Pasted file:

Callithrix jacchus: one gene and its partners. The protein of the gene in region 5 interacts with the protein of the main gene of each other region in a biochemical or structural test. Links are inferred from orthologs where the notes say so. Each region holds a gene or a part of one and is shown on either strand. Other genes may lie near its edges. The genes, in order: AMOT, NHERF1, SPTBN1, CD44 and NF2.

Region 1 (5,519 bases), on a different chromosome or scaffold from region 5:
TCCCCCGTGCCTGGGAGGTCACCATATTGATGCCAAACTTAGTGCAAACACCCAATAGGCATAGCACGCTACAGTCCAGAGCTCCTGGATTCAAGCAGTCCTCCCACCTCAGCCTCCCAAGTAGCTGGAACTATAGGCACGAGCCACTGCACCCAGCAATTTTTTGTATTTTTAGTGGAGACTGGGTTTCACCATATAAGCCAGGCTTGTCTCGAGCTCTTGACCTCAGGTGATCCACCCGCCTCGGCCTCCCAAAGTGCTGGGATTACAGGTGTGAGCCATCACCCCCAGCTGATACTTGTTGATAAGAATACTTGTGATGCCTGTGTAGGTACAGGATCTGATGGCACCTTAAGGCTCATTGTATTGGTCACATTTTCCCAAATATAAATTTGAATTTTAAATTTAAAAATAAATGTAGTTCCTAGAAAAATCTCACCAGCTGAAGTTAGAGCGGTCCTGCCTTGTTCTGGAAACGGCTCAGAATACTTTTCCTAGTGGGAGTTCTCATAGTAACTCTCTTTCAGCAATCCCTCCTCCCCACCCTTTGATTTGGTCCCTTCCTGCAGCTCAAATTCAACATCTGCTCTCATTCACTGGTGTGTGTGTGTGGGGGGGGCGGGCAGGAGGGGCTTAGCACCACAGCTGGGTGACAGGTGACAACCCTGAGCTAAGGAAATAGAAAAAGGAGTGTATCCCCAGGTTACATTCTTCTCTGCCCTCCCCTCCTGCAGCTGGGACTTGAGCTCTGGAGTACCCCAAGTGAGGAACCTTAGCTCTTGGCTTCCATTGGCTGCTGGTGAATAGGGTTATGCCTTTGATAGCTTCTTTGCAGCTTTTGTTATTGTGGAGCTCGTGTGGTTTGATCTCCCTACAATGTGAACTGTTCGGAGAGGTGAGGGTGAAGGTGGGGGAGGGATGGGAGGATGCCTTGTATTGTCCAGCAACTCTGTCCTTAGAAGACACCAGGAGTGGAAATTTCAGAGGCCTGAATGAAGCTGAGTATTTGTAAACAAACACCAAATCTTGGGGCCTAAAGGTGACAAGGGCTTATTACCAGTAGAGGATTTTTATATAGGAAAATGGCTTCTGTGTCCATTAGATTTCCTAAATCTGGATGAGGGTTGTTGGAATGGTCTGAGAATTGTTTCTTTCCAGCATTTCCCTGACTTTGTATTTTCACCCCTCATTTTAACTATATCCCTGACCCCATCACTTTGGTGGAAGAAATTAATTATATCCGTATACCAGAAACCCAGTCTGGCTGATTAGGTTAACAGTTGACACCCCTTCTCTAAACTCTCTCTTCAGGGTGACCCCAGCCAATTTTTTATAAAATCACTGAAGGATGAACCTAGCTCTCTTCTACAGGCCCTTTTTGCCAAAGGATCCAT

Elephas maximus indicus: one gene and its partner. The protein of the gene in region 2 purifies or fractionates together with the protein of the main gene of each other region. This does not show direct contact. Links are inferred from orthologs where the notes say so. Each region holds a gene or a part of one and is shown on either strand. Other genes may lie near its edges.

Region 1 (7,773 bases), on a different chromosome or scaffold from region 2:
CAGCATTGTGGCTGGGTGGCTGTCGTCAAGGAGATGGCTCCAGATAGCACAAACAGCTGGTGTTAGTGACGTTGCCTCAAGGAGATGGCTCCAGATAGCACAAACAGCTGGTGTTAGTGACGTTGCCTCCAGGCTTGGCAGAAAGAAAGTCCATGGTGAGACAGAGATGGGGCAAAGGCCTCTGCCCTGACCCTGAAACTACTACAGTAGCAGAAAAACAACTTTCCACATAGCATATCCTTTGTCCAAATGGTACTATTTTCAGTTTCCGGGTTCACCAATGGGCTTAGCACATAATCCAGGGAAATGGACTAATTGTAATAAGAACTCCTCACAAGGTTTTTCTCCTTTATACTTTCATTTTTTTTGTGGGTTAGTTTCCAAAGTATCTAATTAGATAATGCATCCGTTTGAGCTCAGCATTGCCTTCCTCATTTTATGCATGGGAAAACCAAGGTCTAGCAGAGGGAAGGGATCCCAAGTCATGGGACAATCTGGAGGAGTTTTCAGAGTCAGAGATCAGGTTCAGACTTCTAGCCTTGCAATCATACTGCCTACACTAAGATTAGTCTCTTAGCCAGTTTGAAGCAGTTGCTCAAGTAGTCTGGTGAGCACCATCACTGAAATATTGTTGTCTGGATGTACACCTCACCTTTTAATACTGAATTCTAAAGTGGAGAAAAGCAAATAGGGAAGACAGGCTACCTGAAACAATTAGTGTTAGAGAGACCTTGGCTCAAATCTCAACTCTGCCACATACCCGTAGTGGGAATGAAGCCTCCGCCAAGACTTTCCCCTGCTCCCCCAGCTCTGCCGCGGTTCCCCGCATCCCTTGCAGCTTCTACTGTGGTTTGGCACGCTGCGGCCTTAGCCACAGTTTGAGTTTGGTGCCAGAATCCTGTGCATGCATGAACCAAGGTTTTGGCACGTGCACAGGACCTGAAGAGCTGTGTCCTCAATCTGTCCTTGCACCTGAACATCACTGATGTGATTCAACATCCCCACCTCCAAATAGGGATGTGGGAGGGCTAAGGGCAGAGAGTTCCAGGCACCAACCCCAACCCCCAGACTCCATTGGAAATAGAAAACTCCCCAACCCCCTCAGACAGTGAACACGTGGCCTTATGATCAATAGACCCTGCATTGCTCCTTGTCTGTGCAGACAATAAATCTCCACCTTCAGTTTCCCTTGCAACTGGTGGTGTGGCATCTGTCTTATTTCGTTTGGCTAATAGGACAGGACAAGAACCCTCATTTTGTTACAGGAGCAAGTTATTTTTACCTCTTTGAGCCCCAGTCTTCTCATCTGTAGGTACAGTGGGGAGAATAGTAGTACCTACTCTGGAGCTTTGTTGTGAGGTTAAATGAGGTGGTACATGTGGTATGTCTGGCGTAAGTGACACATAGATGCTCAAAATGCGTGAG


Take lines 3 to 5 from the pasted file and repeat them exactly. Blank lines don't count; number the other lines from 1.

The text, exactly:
TCCCCCGTGCCTGGGAGGTCACCATATTGATGCCAAACTTAGTGCAAACACCCAATAGGCATAGCACGCTACAGTCCAGAGCTCCTGGATTCAAGCAGTCCTCCCACCTCAGCCTCCCAAGTAGCTGGAACTATAGGCACGAGCCACTGCACCCAGCAATTTTTTGTATTTTTAGTGGAGACTGGGTTTCACCATATAAGCCAGGCTTGTCTCGAGCTCTTGACCTCAGGTGATCCACCCGCCTCGGCCTCCCAAAGTGCTGGGATTACAGGTGTGAGCCATCACCCCCAGCTGATACTTGTTGATAAGAATACTTGTGATGCCTGTGTAGGTACAGGATCTGATGGCACCTTAAGGCTCATTGTATTGGTCACATTTTCCCAAATATAAATTTGAATTTTAAATTTAAAAATAAATGTAGTTCCTAGAAAAATCTCACCAGCTGAAGTTAGAGCGGTCCTGCCTTGTTCTGGAAACGGCTCAGAATACTTTTCCTAGTGGGAGTTCTCATAGTAACTCTCTTTCAGCAATCCCTCCTCCCCACCCTTTGATTTGGTCCCTTCCTGCAGCTCAAATTCAACATCTGCTCTCATTCACTGGTGTGTGTGTGTGGGGGGGGCGGGCAGGAGGGGCTTAGCACCACAGCTGGGTGACAGGTGACAACCCTGAGCTAAGGAAATAGAAAAAGGAGTGTATCCCCAGGTTACATTCTTCTCTGCCCTCCCCTCCTGCAGCTGGGACTTGAGCTCTGGAGTACCCCAAGTGAGGAACCTTAGCTCTTGGCTTCCATTGGCTGCTGGTGAATAGGGTTATGCCTTTGATAGCTTCTTTGCAGCTTTTGTTATTGTGGAGCTCGTGTGGTTTGATCTCCCTACAATGTGAACTGTTCGGAGAGGTGAGGGTGAAGGTGGGGGAGGGATGGGAGGATGCCTTGTATTGTCCAGCAACTCTGTCCTTAGAAGACACCAGGAGTGGAAATTTCAGAGGCCTGAATGAAGCTGAGTATTTGTAAACAAACACCAAATCTTGGGGCCTAAAGGTGACAAGGGCTTATTACCAGTAGAGGATTTTTATATAGGAAAATGGCTTCTGTGTCCATTAGATTTCCTAAATCTGGATGAGGGTTGTTGGAATGGTCTGAGAATTGTTTCTTTCCAGCATTTCCCTGACTTTGTATTTTCACCCCTCATTTTAACTATATCCCTGACCCCATCACTTTGGTGGAAGAAATTAATTATATCCGTATACCAGAAACCCAGTCTGGCTGATTAGGTTAACAGTTGACACCCCTTCTCTAAACTCTCTCTTCAGGGTGACCCCAGCCAATTTTTTATAAAATCACTGAAGGATGAACCTAGCTCTCTTCTACAGGCCCTTTTTGCCAAAGGATCCAT

Elephas maximus indicus: one gene and its partner. The protein of the gene in region 2 purifies or fractionates together with the protein of the main gene of each other region. This does not show direct contact. Links are inferred from orthologs where the notes say so. Each region holds a gene or a part of one and is shown on either strand. Other genes may lie near its edges.

Region 1 (7,773 bases), on a different chromosome or scaffold from region 2: